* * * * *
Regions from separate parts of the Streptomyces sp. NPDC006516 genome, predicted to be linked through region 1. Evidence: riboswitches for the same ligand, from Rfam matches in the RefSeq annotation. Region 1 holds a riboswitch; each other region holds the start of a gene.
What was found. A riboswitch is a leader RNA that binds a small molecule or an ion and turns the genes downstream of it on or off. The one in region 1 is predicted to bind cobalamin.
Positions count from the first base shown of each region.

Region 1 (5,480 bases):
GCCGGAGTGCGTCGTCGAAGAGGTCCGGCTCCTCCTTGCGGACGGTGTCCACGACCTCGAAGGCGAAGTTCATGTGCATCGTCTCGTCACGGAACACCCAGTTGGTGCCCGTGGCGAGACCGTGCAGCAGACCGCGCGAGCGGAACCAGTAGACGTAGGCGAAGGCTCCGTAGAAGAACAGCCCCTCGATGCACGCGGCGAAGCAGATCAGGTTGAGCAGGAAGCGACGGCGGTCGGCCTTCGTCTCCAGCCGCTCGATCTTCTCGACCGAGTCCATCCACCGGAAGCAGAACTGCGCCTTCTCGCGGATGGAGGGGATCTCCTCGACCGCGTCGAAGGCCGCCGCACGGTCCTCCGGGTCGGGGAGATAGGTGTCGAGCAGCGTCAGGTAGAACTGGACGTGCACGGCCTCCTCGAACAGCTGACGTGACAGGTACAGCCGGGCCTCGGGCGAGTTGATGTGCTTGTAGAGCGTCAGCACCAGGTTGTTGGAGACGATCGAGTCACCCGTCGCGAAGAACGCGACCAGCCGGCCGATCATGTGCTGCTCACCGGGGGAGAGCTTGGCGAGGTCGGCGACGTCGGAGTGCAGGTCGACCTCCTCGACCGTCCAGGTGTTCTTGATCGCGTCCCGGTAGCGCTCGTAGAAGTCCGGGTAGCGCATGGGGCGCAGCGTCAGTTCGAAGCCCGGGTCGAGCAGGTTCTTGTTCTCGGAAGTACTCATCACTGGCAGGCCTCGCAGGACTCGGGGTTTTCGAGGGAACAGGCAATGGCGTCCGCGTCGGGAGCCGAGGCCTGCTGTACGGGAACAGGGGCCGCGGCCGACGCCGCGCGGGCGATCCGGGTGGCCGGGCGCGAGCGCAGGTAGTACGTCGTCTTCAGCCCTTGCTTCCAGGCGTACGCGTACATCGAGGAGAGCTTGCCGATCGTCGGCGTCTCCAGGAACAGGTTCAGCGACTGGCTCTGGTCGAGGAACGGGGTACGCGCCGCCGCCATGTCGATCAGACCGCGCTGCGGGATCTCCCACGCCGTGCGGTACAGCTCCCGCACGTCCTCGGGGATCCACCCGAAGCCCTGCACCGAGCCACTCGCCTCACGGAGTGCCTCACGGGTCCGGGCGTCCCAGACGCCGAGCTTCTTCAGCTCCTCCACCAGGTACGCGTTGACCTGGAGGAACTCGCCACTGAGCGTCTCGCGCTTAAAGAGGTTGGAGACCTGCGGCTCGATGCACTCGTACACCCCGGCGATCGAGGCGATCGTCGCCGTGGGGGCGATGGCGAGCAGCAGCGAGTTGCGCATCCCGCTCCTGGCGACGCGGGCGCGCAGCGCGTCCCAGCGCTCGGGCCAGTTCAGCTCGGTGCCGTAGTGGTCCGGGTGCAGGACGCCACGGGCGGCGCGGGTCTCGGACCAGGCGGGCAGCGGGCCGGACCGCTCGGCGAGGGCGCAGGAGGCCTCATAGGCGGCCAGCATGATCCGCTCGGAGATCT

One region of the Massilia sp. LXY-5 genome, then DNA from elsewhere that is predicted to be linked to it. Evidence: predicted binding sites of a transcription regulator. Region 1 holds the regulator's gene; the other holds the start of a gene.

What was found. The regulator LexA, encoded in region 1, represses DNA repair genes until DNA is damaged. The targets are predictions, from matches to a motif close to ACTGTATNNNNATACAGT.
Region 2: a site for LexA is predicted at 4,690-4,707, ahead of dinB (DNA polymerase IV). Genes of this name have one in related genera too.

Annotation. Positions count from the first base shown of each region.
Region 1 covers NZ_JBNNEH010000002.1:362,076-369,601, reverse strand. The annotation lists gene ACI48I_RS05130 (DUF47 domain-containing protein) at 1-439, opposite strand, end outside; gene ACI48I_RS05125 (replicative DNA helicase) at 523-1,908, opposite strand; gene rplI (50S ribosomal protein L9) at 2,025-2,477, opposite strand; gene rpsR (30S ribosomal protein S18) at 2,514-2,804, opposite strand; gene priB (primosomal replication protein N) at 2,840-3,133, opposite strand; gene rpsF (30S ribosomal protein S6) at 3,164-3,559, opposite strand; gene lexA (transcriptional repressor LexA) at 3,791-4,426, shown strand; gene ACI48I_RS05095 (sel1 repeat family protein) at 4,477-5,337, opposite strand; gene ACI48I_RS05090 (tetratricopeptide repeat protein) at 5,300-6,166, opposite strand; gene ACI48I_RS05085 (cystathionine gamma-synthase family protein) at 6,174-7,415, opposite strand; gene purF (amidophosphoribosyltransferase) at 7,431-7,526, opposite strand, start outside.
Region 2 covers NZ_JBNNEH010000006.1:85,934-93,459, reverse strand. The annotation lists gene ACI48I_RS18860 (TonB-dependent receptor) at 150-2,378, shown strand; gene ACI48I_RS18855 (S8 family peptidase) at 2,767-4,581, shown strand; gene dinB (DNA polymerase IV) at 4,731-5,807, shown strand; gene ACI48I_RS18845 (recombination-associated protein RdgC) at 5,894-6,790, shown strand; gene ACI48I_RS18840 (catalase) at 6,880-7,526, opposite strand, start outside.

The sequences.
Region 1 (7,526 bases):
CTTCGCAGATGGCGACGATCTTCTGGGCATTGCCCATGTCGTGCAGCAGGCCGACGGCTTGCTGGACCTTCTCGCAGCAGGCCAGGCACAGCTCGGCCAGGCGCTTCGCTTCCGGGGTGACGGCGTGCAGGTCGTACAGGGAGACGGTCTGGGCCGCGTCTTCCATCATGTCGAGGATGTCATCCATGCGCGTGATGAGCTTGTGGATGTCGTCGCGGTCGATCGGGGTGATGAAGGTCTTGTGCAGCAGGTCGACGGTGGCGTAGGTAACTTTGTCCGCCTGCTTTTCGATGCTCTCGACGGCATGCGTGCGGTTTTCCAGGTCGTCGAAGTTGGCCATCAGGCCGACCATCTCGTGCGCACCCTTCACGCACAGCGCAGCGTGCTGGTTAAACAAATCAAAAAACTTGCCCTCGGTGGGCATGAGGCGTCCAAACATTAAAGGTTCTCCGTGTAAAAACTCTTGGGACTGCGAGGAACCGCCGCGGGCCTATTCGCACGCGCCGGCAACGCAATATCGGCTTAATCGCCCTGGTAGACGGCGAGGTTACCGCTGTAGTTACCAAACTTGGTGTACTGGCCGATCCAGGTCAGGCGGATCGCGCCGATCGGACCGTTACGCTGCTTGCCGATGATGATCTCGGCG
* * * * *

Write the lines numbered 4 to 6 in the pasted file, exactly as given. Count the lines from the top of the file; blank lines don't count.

Region 1 (5,480 bases):
GCCGGAGTGCGTCGTCGAAGAGGTCCGGCTCCTCCTTGCGGACGGTGTCCACGACCTCGAAGGCGAAGTTCATGTGCATCGTCTCGTCACGGAACACCCAGTTGGTGCCCGTGGCGAGACCGTGCAGCAGACCGCGCGAGCGGAACCAGTAGACGTAGGCGAAGGCTCCGTAGAAGAACAGCCCCTCGATGCACGCGGCGAAGCAGATCAGGTTGAGCAGGAAGCGACGGCGGTCGGCCTTCGTCTCCAGCCGCTCGATCTTCTCGACCGAGTCCATCCACCGGAAGCAGAACTGCGCCTTCTCGCGGATGGAGGGGATCTCCTCGACCGCGTCGAAGGCCGCCGCACGGTCCTCCGGGTCGGGGAGATAGGTGTCGAGCAGCGTCAGGTAGAACTGGACGTGCACGGCCTCCTCGAACAGCTGACGTGACAGGTACAGCCGGGCCTCGGGCGAGTTGATGTGCTTGTAGAGCGTCAGCACCAGGTTGTTGGAGACGATCGAGTCACCCGTCGCGAAGAACGCGACCAGCCGGCCGATCATGTGCTGCTCACCGGGGGAGAGCTTGGCGAGGTCGGCGACGTCGGAGTGCAGGTCGACCTCCTCGACCGTCCAGGTGTTCTTGATCGCGTCCCGGTAGCGCTCGTAGAAGTCCGGGTAGCGCATGGGGCGCAGCGTCAGTTCGAAGCCCGGGTCGAGCAGGTTCTTGTTCTCGGAAGTACTCATCACTGGCAGGCCTCGCAGGACTCGGGGTTTTCGAGGGAACAGGCAATGGCGTCCGCGTCGGGAGCCGAGGCCTGCTGTACGGGAACAGGGGCCGCGGCCGACGCCGCGCGGGCGATCCGGGTGGCCGGGCGCGAGCGCAGGTAGTACGTCGTCTTCAGCCCTTGCTTCCAGGCGTACGCGTACATCGAGGAGAGCTTGCCGATCGTCGGCGTCTCCAGGAACAGGTTCAGCGACTGGCTCTGGTCGAGGAACGGGGTACGCGCCGCCGCCATGTCGATCAGACCGCGCTGCGGGATCTCCCACGCCGTGCGGTACAGCTCCCGCACGTCCTCGGGGATCCACCCGAAGCCCTGCACCGAGCCACTCGCCTCACGGAGTGCCTCACGGGTCCGGGCGTCCCAGACGCCGAGCTTCTTCAGCTCCTCCACCAGGTACGCGTTGACCTGGAGGAACTCGCCACTGAGCGTCTCGCGCTTAAAGAGGTTGGAGACCTGCGGCTCGATGCACTCGTACACCCCGGCGATCGAGGCGATCGTCGCCGTGGGGGCGATGGCGAGCAGCAGCGAGTTGCGCATCCCGCTCCTGGCGACGCGGGCGCGCAGCGCGTCCCAGCGCTCGGGCCAGTTCAGCTCGGTGCCGTAGTGGTCCGGGTGCAGGACGCCACGGGCGGCGCGGGTCTCGGACCAGGCGGGCAGCGGGCCGGACCGCTCGGCGAGGGCGCAGGAGGCCTCATAGGCGGCCAGCATGATCCGCTCGGAGATCT

One region of the Massilia sp. LXY-5 genome, then DNA from elsewhere that is predicted to be linked to it. Evidence: predicted binding sites of a transcription regulator. Region 1 holds the regulator's gene; the other holds the start of a gene.